Learn About Depression
Everyone has periods of time in their lives when they experience feelings of sadness or hopelessness. These instances are especially common when someone experiences a major life stressor, such as losing a job or having to relocate to a new city. However, other individuals have a much stronger reaction to negative events in their life and instead of having a simple case of the blues, they struggle with debilitating depressive disorders that impact all areas of their life. Depressive disorders affect an individual’s mind, body, and thoughts leaving them to face tremendous emotional pain. The most common types of depressive disorders include:
Major depression includes a combination of symptoms that significantly disrupt a person’s ability to properly eat, sleep, work, have interpersonal relationships, or engage in activities once enjoyed. Major depressive disorder can become so debilitating that a person is unable to function normally in his or her daily life. While some people may only experience one episode of major depressive disorder in their lifetime, others may struggle with multiple cycles of depressive symptoms that come and go over time.
Minor depression is a milder form of depressive disorder that is defined by the presence of symptoms that are not severe enough to meet the criteria for major depression. While not as severe, the symptoms of mild depression can cause daily difficulties and impact one’s overall sense of well-being. Untreated minor depression should not be overlooked as it can lead to the development of major depression episodes during one’s lifespan.
Dysthymic disorder, or dysthymia, is a mental health disorder characterized by pervasive symptoms that cause an impediment in activities of daily living for two years or longer. Additionally, people who have dysthymia may experience episodes of major depressive disorder during their lifetime.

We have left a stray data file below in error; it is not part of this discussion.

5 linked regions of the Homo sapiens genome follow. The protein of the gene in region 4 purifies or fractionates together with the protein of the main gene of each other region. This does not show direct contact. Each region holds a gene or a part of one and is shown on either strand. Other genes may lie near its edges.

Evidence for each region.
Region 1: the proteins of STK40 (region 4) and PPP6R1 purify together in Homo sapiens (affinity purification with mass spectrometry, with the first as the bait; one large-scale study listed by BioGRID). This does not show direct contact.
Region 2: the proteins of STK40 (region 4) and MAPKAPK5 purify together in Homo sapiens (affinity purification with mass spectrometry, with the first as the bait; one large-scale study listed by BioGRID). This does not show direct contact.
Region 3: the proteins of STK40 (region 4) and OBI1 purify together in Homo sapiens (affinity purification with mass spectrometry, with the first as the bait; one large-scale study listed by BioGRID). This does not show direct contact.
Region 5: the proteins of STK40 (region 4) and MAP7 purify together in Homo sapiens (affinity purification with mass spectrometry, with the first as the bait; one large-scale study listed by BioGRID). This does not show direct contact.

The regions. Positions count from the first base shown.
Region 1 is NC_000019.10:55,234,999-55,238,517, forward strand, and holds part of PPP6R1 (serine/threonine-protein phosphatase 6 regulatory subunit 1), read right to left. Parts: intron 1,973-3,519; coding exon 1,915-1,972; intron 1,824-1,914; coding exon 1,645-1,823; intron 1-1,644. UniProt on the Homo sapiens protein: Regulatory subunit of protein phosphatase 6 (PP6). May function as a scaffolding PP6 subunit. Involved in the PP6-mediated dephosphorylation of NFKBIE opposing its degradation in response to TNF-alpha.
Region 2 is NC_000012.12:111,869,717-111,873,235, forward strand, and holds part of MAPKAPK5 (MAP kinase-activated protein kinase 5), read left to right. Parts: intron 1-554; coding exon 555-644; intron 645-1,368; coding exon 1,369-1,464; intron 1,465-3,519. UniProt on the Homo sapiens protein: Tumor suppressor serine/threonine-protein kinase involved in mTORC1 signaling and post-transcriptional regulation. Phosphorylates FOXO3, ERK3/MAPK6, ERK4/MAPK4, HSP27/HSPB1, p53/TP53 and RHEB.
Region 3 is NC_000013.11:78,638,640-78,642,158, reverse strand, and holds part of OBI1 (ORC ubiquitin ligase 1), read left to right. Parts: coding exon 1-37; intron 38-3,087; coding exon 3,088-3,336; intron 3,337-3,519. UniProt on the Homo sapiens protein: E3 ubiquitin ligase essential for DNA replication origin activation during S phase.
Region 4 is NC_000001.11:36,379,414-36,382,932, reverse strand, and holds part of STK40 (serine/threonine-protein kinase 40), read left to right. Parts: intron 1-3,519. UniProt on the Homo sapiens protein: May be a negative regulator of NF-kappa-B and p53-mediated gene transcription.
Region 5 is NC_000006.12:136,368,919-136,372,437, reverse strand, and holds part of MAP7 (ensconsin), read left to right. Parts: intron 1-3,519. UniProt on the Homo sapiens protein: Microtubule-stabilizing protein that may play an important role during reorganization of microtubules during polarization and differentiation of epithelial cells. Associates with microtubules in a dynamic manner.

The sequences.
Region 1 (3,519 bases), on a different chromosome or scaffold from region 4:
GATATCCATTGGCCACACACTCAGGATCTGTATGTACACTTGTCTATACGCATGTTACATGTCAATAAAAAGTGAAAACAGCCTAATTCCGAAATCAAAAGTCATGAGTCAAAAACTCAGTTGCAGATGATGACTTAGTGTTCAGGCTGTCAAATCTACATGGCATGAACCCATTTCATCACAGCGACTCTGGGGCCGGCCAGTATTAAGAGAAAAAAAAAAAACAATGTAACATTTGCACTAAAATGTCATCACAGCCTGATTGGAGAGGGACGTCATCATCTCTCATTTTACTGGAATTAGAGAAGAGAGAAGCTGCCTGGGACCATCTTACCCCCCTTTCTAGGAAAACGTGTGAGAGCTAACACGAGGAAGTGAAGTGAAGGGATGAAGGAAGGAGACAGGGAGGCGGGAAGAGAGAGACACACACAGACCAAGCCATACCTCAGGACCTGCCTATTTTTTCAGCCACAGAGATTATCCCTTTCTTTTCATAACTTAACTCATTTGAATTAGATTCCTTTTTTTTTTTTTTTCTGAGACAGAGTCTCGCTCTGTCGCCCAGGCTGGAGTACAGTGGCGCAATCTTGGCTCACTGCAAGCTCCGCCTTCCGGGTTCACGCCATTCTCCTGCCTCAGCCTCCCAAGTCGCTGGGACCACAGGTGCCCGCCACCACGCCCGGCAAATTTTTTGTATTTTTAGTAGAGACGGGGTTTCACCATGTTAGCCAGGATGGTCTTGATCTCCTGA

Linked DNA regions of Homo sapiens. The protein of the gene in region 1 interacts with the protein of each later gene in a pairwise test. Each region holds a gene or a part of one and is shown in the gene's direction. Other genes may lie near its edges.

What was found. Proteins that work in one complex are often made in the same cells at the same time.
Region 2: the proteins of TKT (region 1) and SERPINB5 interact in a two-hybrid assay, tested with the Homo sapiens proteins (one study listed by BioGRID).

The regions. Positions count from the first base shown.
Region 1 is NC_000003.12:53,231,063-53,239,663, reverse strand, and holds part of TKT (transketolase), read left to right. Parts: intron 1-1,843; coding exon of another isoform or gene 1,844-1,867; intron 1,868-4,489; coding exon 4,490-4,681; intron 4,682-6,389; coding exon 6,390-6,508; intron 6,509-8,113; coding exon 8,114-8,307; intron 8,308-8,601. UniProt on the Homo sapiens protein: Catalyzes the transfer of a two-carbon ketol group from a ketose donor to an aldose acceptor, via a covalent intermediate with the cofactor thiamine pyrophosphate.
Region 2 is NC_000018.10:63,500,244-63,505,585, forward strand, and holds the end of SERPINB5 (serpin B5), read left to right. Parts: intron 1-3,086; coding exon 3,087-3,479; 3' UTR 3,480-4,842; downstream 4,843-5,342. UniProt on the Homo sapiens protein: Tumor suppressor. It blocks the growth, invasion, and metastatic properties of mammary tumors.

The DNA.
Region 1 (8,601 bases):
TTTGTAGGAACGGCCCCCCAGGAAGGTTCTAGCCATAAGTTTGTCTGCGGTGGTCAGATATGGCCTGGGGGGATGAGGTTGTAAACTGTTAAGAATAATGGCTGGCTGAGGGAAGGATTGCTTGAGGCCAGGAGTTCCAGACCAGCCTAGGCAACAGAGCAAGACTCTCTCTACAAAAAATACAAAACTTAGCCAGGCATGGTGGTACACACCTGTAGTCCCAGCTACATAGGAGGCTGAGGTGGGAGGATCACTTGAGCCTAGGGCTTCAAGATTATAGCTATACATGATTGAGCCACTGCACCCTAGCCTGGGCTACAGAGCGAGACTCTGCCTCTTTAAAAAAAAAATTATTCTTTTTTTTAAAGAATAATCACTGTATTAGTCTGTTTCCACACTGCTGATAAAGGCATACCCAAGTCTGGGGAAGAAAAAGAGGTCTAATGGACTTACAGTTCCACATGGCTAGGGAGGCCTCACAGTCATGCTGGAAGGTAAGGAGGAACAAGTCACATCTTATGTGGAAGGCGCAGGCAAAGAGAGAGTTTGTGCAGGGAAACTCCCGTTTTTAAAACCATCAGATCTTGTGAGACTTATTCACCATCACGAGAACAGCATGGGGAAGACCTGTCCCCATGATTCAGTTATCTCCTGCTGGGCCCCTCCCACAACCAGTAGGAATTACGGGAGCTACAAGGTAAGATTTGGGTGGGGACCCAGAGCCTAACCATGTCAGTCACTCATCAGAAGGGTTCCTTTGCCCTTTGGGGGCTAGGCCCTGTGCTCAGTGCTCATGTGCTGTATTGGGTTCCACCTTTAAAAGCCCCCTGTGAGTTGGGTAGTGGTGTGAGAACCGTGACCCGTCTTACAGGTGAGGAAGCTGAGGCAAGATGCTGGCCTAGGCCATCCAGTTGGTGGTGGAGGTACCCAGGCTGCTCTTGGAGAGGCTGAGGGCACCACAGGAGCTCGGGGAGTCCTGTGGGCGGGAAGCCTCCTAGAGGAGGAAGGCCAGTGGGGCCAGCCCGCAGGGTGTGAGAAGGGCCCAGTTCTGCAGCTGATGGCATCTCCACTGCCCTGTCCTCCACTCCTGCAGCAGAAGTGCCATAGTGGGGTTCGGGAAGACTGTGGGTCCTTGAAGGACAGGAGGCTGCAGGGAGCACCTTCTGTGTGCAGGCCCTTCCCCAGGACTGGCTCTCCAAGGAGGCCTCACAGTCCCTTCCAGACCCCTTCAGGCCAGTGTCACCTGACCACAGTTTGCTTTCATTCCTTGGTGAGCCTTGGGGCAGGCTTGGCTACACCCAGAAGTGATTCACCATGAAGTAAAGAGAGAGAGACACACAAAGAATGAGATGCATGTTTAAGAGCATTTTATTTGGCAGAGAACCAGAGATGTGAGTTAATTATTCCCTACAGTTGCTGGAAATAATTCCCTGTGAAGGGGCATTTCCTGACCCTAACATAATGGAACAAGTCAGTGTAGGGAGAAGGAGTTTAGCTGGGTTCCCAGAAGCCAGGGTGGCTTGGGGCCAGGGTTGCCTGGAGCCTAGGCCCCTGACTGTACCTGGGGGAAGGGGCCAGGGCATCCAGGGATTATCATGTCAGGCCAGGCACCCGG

It’s important to recognize the severity of depressive disorders because if they are not properly treated, they can lead to extreme self-destructive behaviors, such as self-harm, suicidal thoughts and behaviors. However, most cases of depressive disorders are treatable using the right amount of medications, therapies, and proper self-care. Most individuals with a depressive disorder are able to overcome their depression and lead a happy, healthy, and productive life.
Depression is one of the most common mental health disorders in the United States and worldwide. One in every ten adults in the United States is affected by depression; or 9.1% of the adult population currently struggles with this mental illness, while 4.1% meet the criteria for major depression. The average age of onset for adult depression is 32 years of age and, overall, between 20% and 25% of those living in the U.S. will have an episode of major depression during his or her lifetime. Additionally, of teens between the ages of 13 and 18, 3.3% of this population report having experienced at least one crippling depressive episode.
Causes and Risk Factors
Causes and Risk Factors for Depression
Depression is a serious mental illness that is thought to be caused by a combination of genetic, environmental, and physical risk factors working together. The most common causes and risk factors for depressive disorders include: